Walking papers (or field papers) are still produced from tiles., the "modern" service for generating atlases, is more than two years old and is a slight update to older, built in 2009. It stiches tiles and produces a PDF file. You have no control over map style, you can't even use your own tiles. "Toner" style, which is the best option, are updated infrequently: you might have to wait a week before traced buildings appear on it. And some of them still won't, since it's hard to grasp how it works and why it hides some features unpredictably. Finally, pages of an atlas will be oriented by cardinal directions, in a grid with 90° angles. Of course, not many towns have such proper road network, so you will have to choose smaller scale, with less effective area for mapping.

I think I can fix this. It is easy, really: most of building blocks for a proper solution are already invented. First, an interactive map, on which you place rectangles for pages. Arbitrarily, not neccessary in a grid. Maybe draw some lines, which would be "pie segments": instead of using MS Paint for making a pie, use some advanced technology. Maybe integrate it with MapCraft. So, a bunch of rectangles on a map. Not 90°-aligned: rotate them as you like. Align with road network, with streams etc, so areas for filling in take as much space as possible, and scale is biggest you can get. When done, just save your work and close the website. Go trace some buildings and tracks.

When a morning of a mapping party comes, open the website and press "Create atlas". It will display the progress, but the atlas will be made on a server asynchronously. First, it downloads an area from OSM API. Yes, not from a local postgis database, only fresh data. An added bonus (for local installation) is that you can use cached osm data, or just bring it from another computer, if an internet connection is weak. Then it applies a MapCSS style (which you can customize, even upload some of your own or josm's) and renders each page, rotating data as needed. Then it joins pages into an atlas and provides a download link. Later the atlas can be rebuild, using fresh data, maybe a different style or with more pages.

I don't believe in scanning pages for using them as a layer in JOSM (Bing/MapBox imagery make for a better reference layer), but georeferencing marks probably can be included. That won't be the greatest feature, because I have some other thoughts. You know the weakest point of the OpenStreetMap mapping in 2014? Updating data. It is quite easy to collect and map new roads, new POIs, new restrictions. But updating it is very, very hard, almost impossible for rich regions. There are no tools. My theoretical walking papers can fix that issue. Since we have full control over data, we can put POIs and relevant tags right on pages. We have a second side: for example, on the map there would be dots with coordinates (A4, D9), and on the reverse side — tags for each dot. And the same for ways and maybe relations (didn't think it all through, obviously). So you can have not only a base map for collecting new data, but also a check list for updating the already rich map.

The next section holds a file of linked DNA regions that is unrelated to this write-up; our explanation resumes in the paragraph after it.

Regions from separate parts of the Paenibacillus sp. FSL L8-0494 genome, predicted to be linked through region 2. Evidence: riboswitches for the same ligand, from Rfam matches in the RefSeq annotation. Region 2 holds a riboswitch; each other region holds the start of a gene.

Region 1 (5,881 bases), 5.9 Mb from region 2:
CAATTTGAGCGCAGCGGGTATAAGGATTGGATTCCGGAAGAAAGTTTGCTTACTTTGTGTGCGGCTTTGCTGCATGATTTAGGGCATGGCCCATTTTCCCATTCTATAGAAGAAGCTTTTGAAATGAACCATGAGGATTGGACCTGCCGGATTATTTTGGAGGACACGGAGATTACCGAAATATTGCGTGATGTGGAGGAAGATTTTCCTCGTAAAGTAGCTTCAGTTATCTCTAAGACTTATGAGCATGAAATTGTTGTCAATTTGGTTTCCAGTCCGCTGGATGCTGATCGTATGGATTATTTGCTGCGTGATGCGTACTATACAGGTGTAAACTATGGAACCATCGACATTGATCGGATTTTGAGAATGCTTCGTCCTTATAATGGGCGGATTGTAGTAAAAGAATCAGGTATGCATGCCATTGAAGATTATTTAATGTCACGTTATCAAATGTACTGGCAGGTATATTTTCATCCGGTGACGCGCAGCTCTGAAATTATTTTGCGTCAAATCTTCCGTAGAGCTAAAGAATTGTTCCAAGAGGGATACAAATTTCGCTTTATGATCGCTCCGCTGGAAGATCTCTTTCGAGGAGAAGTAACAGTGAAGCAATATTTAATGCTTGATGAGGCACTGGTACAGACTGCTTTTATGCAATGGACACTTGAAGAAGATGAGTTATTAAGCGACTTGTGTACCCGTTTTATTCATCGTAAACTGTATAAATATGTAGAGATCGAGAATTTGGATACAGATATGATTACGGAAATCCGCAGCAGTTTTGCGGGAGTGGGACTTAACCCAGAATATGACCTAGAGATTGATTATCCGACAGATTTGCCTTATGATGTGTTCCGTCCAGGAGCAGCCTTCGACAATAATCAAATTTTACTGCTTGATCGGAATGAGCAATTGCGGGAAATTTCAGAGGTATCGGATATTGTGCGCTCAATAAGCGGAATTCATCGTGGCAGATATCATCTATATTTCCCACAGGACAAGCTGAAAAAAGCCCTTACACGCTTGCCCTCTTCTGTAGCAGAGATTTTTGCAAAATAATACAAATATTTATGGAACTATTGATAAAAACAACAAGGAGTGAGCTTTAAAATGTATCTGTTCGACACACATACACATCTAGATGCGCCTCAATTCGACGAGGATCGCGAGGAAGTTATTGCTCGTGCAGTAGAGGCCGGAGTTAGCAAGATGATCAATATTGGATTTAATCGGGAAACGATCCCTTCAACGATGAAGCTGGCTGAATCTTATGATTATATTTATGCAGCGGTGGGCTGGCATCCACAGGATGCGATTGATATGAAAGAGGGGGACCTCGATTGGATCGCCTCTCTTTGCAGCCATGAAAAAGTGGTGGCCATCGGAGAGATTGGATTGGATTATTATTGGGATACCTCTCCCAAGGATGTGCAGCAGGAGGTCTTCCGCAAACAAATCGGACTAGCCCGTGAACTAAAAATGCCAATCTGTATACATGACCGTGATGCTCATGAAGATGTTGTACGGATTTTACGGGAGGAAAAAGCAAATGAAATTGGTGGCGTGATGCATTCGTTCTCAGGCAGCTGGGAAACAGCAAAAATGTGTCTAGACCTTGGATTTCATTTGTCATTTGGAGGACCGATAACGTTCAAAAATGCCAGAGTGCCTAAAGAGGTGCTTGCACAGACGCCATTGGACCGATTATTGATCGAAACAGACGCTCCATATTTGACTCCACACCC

This solution will make mapping easier not only in thrid-world countries (where internet is sparse and you can't rely on external web services, or spend days installing tile rendering stacks), but in densely mapped cities, where data has not been updated for years, because it already seems well-mapped, why go there again.

The next step would be an Android application for mapping. Why android? Because I again keep in mind mappers in third-world countries, who can get an android phone for $30, but not an iPhone for $300. So, let's take Vespucci. It is a powerful editor, getting better every months thanks to Simon. It can download an area and let you edit it. But can it work without internet and GPS? Not likely. Can it be used on a mapping party, when you are passing 10 points of interest a minute? You'll be exhausted in half an hour. The ideal mapping solution will have to separate data collection and data processing. Step 1: go out and record everything. Take photos, record audio, type a hundred house numbers, draw some crude lines on a touch-screen, like you do on walking papers. The interface should allow for quick mapping, e.g. in a car: you see a sign — you press a button and leave moving a mark to a correct place and tagging it for later. KeypadMapper and OSM Tracker are examples of this approach, but it should be made more streamlined and consistent. You cannot rely on GPS, for it has low precision, and not available on cheaper phones (off go those two apps). You cannot rely on the internet to provide you with tiles (off goes OSMPad). But you can assume you'll have a chance to download 100k of osm data back at home (or 10-20k on the road), to use as a base map for further mapping.